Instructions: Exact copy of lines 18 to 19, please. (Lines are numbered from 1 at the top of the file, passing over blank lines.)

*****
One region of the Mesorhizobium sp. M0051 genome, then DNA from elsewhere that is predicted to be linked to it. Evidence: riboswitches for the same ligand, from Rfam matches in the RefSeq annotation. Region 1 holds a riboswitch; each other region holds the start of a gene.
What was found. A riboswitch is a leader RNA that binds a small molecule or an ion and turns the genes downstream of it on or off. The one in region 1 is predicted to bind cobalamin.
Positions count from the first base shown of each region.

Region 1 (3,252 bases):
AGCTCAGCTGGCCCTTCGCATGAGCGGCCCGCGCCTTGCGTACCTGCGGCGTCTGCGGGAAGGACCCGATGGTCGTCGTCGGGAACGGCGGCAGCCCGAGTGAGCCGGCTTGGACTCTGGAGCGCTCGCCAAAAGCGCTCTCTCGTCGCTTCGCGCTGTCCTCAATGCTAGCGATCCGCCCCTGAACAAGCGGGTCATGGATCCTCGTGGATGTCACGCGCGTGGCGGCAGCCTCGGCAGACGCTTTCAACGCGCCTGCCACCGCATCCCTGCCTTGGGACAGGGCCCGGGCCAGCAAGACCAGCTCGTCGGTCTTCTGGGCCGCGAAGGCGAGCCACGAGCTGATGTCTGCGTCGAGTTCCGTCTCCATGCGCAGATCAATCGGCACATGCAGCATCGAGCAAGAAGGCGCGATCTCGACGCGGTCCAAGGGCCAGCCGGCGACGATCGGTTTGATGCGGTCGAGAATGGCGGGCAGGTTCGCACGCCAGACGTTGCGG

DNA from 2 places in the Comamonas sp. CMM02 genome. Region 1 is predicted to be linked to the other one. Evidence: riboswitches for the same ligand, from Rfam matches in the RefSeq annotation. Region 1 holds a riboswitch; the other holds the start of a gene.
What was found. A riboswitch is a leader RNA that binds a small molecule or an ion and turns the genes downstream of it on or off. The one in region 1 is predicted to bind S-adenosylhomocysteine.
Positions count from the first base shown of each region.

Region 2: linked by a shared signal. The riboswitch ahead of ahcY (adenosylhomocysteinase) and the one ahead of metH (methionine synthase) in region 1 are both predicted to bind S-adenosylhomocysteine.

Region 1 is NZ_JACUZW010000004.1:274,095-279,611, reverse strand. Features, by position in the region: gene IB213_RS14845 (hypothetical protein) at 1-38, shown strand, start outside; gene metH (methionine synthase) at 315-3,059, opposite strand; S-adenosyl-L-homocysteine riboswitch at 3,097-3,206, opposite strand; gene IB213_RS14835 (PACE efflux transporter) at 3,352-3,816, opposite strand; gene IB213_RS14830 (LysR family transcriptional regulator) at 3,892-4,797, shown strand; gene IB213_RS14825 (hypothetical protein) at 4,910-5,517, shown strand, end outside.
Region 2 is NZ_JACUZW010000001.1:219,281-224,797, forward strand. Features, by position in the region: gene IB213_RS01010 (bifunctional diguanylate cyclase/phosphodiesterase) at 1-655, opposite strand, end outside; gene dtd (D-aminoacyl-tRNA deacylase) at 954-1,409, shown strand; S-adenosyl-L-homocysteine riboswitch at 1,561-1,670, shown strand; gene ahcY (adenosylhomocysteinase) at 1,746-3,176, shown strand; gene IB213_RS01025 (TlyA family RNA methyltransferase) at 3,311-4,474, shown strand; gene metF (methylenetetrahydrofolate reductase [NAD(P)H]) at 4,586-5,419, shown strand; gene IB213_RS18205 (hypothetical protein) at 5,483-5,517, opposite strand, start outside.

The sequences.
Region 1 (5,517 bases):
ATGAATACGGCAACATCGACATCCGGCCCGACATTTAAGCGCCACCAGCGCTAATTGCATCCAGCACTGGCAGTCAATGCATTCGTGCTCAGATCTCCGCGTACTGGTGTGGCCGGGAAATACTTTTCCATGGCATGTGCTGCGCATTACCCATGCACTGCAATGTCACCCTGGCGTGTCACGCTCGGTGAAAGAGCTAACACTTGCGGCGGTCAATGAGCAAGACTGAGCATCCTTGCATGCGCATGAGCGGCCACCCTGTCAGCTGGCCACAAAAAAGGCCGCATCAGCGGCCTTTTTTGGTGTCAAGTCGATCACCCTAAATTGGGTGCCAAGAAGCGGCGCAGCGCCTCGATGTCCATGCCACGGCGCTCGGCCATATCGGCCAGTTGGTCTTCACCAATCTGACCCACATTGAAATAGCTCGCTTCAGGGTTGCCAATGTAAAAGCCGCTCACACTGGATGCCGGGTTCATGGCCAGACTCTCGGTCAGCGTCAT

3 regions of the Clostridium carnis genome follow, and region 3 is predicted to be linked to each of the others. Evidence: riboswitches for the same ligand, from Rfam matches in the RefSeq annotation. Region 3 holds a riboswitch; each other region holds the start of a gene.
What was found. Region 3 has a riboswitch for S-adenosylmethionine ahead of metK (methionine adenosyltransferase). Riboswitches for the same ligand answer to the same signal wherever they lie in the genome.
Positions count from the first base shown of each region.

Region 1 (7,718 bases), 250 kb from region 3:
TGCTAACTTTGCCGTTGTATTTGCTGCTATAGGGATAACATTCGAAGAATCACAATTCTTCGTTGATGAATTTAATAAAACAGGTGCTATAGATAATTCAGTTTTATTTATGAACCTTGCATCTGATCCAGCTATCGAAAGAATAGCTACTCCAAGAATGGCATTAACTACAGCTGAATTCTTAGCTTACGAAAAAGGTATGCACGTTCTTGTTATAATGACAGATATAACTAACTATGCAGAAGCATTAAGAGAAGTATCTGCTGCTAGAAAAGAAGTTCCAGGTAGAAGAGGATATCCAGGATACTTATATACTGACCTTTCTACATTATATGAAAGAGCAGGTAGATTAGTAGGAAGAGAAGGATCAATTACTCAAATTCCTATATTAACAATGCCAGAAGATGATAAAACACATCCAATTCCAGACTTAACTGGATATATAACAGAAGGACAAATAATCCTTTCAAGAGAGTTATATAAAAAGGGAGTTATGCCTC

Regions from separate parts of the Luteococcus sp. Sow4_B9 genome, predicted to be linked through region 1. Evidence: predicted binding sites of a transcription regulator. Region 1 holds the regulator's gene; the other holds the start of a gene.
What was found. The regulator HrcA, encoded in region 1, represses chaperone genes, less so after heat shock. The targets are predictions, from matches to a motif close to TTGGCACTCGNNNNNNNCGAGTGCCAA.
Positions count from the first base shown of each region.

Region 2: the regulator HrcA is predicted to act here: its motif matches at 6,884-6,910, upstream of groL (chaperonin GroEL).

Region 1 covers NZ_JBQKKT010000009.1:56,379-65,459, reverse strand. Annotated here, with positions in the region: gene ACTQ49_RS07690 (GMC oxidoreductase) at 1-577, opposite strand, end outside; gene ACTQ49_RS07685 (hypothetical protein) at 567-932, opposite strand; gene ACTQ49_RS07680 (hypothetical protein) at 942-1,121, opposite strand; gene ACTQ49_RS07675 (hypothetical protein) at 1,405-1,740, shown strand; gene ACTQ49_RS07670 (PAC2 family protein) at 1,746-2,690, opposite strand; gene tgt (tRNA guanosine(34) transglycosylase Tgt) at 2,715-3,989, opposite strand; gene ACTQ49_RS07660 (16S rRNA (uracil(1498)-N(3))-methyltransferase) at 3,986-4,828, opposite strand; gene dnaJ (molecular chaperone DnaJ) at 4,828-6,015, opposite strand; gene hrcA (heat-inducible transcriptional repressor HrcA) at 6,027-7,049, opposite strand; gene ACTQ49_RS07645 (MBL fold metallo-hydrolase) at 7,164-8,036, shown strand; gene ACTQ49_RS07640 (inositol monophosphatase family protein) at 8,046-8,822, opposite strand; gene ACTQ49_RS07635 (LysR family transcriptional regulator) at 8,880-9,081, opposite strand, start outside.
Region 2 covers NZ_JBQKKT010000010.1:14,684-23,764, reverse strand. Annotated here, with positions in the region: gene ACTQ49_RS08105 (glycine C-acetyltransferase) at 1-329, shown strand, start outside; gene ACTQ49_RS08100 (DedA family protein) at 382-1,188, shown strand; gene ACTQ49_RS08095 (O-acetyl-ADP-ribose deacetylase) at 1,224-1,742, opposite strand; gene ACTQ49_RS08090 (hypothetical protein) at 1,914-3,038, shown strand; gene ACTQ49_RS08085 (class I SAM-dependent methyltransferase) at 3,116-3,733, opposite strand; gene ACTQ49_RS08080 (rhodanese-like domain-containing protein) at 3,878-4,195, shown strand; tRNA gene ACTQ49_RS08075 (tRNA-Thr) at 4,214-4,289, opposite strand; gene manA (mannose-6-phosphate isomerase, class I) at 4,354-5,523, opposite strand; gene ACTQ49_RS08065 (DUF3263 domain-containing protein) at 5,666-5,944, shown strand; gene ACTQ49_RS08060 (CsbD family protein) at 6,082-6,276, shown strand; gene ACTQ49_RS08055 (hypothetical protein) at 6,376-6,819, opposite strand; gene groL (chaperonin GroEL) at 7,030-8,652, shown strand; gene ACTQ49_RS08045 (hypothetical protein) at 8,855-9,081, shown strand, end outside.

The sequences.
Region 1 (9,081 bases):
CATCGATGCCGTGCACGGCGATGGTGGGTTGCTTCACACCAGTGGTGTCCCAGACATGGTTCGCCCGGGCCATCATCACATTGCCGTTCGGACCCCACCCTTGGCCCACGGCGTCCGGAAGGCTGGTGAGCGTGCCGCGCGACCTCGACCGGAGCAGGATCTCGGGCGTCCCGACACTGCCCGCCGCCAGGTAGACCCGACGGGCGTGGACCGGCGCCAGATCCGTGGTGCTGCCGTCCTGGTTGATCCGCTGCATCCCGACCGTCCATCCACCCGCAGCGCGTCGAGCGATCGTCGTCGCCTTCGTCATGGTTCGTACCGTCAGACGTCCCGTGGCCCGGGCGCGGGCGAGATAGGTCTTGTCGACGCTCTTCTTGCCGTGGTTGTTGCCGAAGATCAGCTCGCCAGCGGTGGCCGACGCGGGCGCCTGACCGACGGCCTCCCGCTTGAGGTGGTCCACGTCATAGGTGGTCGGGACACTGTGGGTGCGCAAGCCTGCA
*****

Region 1 (7,718 bases), 250 kb from region 3:
TGCTAACTTTGCCGTTGTATTTGCTGCTATAGGGATAACATTCGAAGAATCACAATTCTTCGTTGATGAATTTAATAAAACAGGTGCTATAGATAATTCAGTTTTATTTATGAACCTTGCATCTGATCCAGCTATCGAAAGAATAGCTACTCCAAGAATGGCATTAACTACAGCTGAATTCTTAGCTTACGAAAAAGGTATGCACGTTCTTGTTATAATGACAGATATAACTAACTATGCAGAAGCATTAAGAGAAGTATCTGCTGCTAGAAAAGAAGTTCCAGGTAGAAGAGGATATCCAGGATACTTATATACTGACCTTTCTACATTATATGAAAGAGCAGGTAGATTAGTAGGAAGAGAAGGATCAATTACTCAAATTCCTATATTAACAATGCCAGAAGATGATAAAACACATCCAATTCCAGACTTAACTGGATATATAACAGAAGGACAAATAATCCTTTCAAGAGAGTTATATAAAAAGGGAGTTATGCCTC